It is difficult to say absolutely what quantity of blue light could affect our health as the impacts are very small meaning very high levels of blue light exposure would be required. It's probably easier to look at the relative levels of light to illustrate the relative impacts of sunlight, moonlight and LED light to give us a feel for the exposure levels versus a common-sense position on safe exposure levels.
From the above figures and discussion, it’s clear that all white light we are considering includes a mix of red, green and blue light. We can also see that the proportion of blue light in the LED is much lower than both sunlight and moonlight and that there is none of the more harmful ultraviolet light in the LED light meaning that this is less harmful than sunlight or moonlight at the same light level.
So the question is how much blue light are we exposed to from LED luminaires?
A good measure is to look at how much light (illuminance) we measure as hitting the ground from the three sources. The measure of illuminance is expressed in lux which is a linear scale:
Source Light level Conditions Moonlight < 1 lux on the ground on a clear night. LED light 5 lux on the ground on a clear night at the edge of a lit area. Sunlight 110,000 lux on the ground on a clear day.
It is clear that the light levels that we are exposed to as a result of moonlight are very low, which is intuitively correct. However, the light levels we are exposed to from LED lighting is not significantly higher, being 5 times higher than moonlight at the edges of a lit area. By contrast, the exposure levels from sunlight are 22,000 times higher than from LED luminaires.
Given the ultraviolet light has been eliminated from LED lighting we can deduce that the actual health risks from LED light are even lower this comparison would indicate.
Distance from the LED Light Source
The light level reduces with distance from the LED luminaire by a ratio of the distance squared. For a scheme that is typically lit to 100m from the lighting column or mast, we can show that the light levels for a person who stood 150m relative to 100m from the light source are 2.25 times lower. This means the levels at 500m from the lighting mast are half a million times lower or 0.000 002 times the levels in sunlight.
Similar White Light Sources
The final evidence is the effects of long term use of other white light sources, such as mercury vapour lamps which were introduced in the early 1900s. There have been no health concerns raised with the long term use of these products despite these lamps having a more blue light content and some ultraviolet light. The evidence suggests that LED luminaires would have relatively less impact on health than these other white light sources due to reduced blue and ultraviolet levels indicating that there is no measurable risk to human health over the long term.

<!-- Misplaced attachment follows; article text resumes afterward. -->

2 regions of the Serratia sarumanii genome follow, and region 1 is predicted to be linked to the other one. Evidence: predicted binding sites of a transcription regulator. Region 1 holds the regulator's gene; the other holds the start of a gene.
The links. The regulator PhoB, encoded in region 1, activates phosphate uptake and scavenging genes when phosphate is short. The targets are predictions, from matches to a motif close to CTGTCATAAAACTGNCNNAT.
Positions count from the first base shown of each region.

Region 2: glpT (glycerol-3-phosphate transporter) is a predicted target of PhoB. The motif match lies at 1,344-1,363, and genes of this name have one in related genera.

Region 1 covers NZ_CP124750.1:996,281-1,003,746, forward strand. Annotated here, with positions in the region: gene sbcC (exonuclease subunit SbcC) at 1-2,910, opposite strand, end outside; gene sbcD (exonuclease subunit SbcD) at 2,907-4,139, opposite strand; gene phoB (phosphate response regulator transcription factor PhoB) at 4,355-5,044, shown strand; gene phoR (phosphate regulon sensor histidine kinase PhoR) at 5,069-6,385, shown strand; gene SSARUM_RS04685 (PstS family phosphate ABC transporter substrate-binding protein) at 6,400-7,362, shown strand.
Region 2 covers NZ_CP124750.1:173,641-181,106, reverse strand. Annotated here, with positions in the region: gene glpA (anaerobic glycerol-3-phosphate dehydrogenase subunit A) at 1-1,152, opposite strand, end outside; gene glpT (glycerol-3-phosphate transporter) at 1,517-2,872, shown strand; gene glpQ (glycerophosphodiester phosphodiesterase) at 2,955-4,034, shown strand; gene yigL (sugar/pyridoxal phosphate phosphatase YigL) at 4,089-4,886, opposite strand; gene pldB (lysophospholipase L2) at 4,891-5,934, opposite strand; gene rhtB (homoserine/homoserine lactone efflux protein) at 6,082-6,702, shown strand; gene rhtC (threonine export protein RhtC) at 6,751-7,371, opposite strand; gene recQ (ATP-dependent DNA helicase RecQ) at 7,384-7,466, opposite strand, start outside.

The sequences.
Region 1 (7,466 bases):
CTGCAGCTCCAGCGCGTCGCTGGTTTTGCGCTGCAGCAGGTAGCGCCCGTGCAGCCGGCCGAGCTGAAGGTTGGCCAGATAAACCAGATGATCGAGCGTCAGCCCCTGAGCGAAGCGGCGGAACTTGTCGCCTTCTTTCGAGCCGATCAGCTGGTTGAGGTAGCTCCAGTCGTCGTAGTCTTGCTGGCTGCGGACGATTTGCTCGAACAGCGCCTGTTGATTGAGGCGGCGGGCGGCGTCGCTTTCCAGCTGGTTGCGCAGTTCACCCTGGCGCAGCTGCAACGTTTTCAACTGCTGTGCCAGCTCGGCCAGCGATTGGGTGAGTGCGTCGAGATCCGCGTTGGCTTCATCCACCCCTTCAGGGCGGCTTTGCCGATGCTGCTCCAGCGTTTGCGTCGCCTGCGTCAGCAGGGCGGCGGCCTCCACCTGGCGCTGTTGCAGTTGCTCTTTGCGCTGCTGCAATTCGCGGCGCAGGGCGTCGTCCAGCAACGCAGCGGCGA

Lighting technology improvements show that LED lighting is both safe and effective having significant safety benefits to those working in the lit area when compared to sodium-based light sources.
Similar white light technology (using mercury vapour light) was first introduced in Europe in the early 1900s and no adverse health effects have been recorded from this technology despite the levels of UV being significantly higher than from LED lights we use today.
The refined wavelengths of light from LED luminaires compared with sunlight make LED sources far safer than sunlight. The light levels that we are exposed to at the edge of a lit area are at least 22,000 times less than those we experience from sunlight.
The impact of distance from a lighting installation further reduces the impact. At only 50m distance from the edge of a lit area are less than half those at the edge of the lit area, and at by 500m away from the LED light, the light levels produced are around 500,000 times less than produced by sunlight.
CU Phosco Lighting is a responsible company with high standards of social and environmental responsibility and we only offer products onto the market that are of the highest quality and design. We make every effort to ensure that our products are completely safe both for our customers, there staff and the general public.